Up until a few weeks ago I had a Content Curation methodology I was happy with, then something changed.
Part of successful Blogging is reading a lot, and I mean a lot. I have often got 2 or 3 books on the go. I’m scanning Twitter and Google+ hourly, I subscribed to some key source newsletters, download white-papers and have hundreds of feeds in Google Reader.
As well as Blogging, it’s part of my day job to ensure I am aware of the latest trends online. A by-product of this media consumption is Content Curation; sifting through the news and sharing what I feel is relevant to the people I spend my time with online. Hopefully, saving them the time and effort of finding the information themselves...
Sometimes the closer you are to technology, the easier it is to overlook how revolutionary it is. Whereas 3D Printing continues to make my jaw drop, it took a link to the following video from SEO goddess Nichola Stott (@nicholastott) to reconsider exactly how much power and influence algorithms have in our lives
Jonny Stewart is Head of Search & Social Media at The Review Centre, and has been working in search for over seven years.
He spoke first at BrightonSEO, with a presentation all about the Google Panda update, something which his followers on twitter will know is close to his heart.
The Google Panda update is an update which was made to Google’s algorithm this year, in order to provide users with better search results. The aim of the move was to reduce the number of low quality content sites being shown in the search results.
Google Panda effected a great number of websites, but some sites suffered worse than others, and digital marketers have been trying to understand the change ever since.
This presentation presented data and insights from The Review Centre website, which was severely impacted by the Panda update, and the efforts and activities which were undertaken in order to overcome it.
How to increase your Retweets and clickthroughts by 200% by tweeting at the right times, tweeting with frequency and promoting others first.
The idea, which I have expressed earlier definitely hasn’t changed. Recently we did some research, focusing on what impact scheduling Tweets with Buffer can have for you. Here are the results in numbers:
“People that start to Buffer their Tweets increased clicks on links they posted by 200% within 2 weeks of using. The amount of retweets doubles on average. Finally Buffer users increase their follower count by 104 followers within 3 weeks on average.”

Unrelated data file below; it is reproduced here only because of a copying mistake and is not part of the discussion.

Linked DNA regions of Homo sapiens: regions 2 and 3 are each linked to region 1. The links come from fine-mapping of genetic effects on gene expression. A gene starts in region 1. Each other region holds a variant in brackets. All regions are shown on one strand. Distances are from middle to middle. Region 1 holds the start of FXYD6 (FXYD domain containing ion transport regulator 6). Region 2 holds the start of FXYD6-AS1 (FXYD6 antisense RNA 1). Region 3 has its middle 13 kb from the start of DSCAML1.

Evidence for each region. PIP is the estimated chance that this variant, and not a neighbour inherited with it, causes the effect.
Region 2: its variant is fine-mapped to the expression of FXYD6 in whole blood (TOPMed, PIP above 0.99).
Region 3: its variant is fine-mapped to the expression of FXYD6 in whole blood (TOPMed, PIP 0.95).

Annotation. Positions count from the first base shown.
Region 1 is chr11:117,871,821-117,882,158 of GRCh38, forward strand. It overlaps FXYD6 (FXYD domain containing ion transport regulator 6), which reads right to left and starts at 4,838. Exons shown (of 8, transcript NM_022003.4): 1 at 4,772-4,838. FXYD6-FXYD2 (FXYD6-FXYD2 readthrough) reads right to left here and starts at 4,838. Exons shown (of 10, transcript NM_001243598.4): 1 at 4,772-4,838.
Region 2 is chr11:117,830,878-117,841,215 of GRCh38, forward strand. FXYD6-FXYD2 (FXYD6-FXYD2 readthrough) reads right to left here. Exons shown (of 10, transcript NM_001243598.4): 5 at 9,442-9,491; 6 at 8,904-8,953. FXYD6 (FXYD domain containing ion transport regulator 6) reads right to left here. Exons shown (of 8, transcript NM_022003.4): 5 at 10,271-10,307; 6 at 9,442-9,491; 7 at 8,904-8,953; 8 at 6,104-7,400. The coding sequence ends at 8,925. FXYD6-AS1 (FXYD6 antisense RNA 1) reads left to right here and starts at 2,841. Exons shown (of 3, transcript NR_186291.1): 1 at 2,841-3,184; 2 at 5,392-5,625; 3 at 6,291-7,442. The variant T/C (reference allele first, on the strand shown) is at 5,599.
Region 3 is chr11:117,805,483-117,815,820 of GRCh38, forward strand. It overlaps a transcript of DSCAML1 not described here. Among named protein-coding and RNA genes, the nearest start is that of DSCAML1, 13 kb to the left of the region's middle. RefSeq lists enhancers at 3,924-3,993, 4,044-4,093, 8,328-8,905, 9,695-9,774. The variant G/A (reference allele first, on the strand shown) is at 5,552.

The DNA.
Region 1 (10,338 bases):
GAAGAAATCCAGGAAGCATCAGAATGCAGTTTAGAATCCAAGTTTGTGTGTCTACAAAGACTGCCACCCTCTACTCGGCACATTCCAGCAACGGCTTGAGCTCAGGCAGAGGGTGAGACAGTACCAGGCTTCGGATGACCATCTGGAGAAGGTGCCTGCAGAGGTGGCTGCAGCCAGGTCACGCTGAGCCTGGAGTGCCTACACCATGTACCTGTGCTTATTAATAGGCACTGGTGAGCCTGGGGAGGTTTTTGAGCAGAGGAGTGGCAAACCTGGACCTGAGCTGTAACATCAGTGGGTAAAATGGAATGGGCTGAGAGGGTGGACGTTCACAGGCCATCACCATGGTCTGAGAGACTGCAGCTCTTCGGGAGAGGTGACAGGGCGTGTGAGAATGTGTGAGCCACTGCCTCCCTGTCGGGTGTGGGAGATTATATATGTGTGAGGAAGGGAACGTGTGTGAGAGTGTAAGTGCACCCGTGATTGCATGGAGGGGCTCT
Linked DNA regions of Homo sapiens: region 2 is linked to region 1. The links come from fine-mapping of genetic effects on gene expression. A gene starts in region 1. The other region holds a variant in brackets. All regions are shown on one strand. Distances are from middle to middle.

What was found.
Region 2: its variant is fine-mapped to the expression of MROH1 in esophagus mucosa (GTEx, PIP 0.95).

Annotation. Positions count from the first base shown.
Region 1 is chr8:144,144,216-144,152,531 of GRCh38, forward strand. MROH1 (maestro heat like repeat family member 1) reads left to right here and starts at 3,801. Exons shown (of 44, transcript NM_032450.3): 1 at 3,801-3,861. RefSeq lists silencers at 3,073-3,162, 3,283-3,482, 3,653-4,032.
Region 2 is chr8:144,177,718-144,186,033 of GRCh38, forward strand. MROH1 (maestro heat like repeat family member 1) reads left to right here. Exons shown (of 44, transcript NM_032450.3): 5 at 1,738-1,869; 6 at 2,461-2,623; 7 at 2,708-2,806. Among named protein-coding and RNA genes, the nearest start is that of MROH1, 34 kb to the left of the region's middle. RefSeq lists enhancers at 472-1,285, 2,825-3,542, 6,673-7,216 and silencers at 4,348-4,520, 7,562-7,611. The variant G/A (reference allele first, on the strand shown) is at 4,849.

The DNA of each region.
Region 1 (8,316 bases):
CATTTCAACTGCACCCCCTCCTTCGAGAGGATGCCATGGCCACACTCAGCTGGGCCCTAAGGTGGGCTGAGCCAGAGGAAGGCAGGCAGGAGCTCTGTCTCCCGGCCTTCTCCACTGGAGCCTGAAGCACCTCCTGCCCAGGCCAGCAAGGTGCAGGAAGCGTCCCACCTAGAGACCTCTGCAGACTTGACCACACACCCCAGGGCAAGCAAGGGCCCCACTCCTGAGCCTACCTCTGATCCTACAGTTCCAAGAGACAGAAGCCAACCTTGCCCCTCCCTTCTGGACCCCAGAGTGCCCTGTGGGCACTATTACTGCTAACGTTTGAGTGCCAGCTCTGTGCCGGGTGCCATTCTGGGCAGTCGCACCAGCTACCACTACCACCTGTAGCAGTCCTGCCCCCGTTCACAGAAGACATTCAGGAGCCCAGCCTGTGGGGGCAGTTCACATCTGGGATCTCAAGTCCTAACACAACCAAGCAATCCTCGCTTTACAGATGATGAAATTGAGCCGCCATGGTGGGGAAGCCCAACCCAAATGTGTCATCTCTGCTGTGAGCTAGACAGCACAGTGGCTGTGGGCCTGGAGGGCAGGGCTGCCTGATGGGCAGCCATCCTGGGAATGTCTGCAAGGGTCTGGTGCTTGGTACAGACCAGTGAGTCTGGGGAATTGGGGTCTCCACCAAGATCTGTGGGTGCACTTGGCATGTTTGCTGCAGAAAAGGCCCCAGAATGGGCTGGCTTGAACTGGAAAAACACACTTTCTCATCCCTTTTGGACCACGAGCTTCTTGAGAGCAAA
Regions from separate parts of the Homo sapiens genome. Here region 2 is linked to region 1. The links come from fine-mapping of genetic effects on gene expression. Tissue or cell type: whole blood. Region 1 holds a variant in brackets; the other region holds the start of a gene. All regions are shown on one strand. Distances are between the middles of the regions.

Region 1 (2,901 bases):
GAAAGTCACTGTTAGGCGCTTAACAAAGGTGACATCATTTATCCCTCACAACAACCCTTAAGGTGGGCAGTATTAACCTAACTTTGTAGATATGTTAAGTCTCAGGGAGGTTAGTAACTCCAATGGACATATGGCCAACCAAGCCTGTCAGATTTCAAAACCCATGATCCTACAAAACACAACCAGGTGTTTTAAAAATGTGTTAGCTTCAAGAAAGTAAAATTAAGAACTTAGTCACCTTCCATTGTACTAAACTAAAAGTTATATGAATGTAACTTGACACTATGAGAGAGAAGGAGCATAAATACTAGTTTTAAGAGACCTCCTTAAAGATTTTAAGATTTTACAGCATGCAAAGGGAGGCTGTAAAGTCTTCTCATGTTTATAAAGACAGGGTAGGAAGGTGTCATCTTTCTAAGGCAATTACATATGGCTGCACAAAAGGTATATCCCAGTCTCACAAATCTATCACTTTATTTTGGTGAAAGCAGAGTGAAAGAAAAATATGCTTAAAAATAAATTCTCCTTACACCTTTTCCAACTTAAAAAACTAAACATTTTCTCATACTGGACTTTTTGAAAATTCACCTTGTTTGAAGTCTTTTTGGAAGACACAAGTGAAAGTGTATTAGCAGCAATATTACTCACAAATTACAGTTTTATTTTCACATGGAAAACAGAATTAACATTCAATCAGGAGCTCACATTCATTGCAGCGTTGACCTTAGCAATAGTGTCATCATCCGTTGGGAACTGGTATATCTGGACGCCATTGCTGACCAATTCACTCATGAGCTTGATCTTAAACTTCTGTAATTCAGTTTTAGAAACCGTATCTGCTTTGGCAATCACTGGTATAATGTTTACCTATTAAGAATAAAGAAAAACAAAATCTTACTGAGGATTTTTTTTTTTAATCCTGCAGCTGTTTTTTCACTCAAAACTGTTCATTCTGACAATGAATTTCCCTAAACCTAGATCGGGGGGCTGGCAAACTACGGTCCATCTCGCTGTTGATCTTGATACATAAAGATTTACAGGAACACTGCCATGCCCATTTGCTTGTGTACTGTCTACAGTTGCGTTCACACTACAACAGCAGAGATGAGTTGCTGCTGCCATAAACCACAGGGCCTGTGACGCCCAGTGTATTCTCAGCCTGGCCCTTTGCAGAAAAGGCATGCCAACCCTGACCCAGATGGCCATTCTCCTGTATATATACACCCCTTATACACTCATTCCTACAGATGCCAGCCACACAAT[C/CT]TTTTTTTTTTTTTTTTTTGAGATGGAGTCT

Obviously, the far more interesting question here is: Why are these figures happening?
I had a go at the results and looked at the causes of these increased clicks, retweets and followers. The results are very much in line with the suggestions of last time’s post:
"Charts are a great way to communicate significant amounts of data. We’ve joined forces with the Google Chart Tools team in order to bring a new Charts API to Apps Script. Every day, millions of charts are created, updated, put into presentations, emailed to managers, and published as web pages. Our goal is to automate chart creation in Google Apps and make the sometimes-tedious tasks of chart creation and updating a little more fun!"
I can think of few things as annoying as being forced into a conversation with an idiot. But when that idiot you’re talking to turns out to be an identical copy of yourself…well you’ve just entered into realm of meta-annoyance only accessible to artificial intelligence. In a fit of curiosity or pique, Cornell’s Creative Machine Lab decided to see what happens when an AI tries to talk to itself. They had the AI conversationalist Cleverbot briefly interact with itself and then displayed that exchange as a video using text-to-speech. The results were pretty freakin’ hilarious. Check out the discussion on God, unicorns, and robots in the video below. Seems like we need another version of the Turing Test to let us know when computers have reached humanity’s level. If an AI can’t stand to talk to itself for more than a minute, it’s not nearly narcissistic enough to be a real person.
Social media receives a massive amount of attention on the web and attracts a great deal of interest from marketers, too. The primary complaint of those who invest seems to be consistent: it's hard to measure the impact to the bottom line.
Sharing your scoops to your social media accounts is a must to distribute your curated content. Not only will it drive traffic and leads through your content, but it will help show your expertise with your followers.
How to integrate my topics' content to my website?
Integrating your curated content to your website or blog will allow you to increase your website visitors’ engagement, boost SEO and acquire new visitors. By redirecting your social media traffic to your website, Scoop.it will also help you generate more qualified traffic and leads from your curation work.
Distributing your curated content through a newsletter is a great way to nurture and engage your email subscribers will developing your traffic and visibility.
Creating engaging newsletters with your curated content is really easy.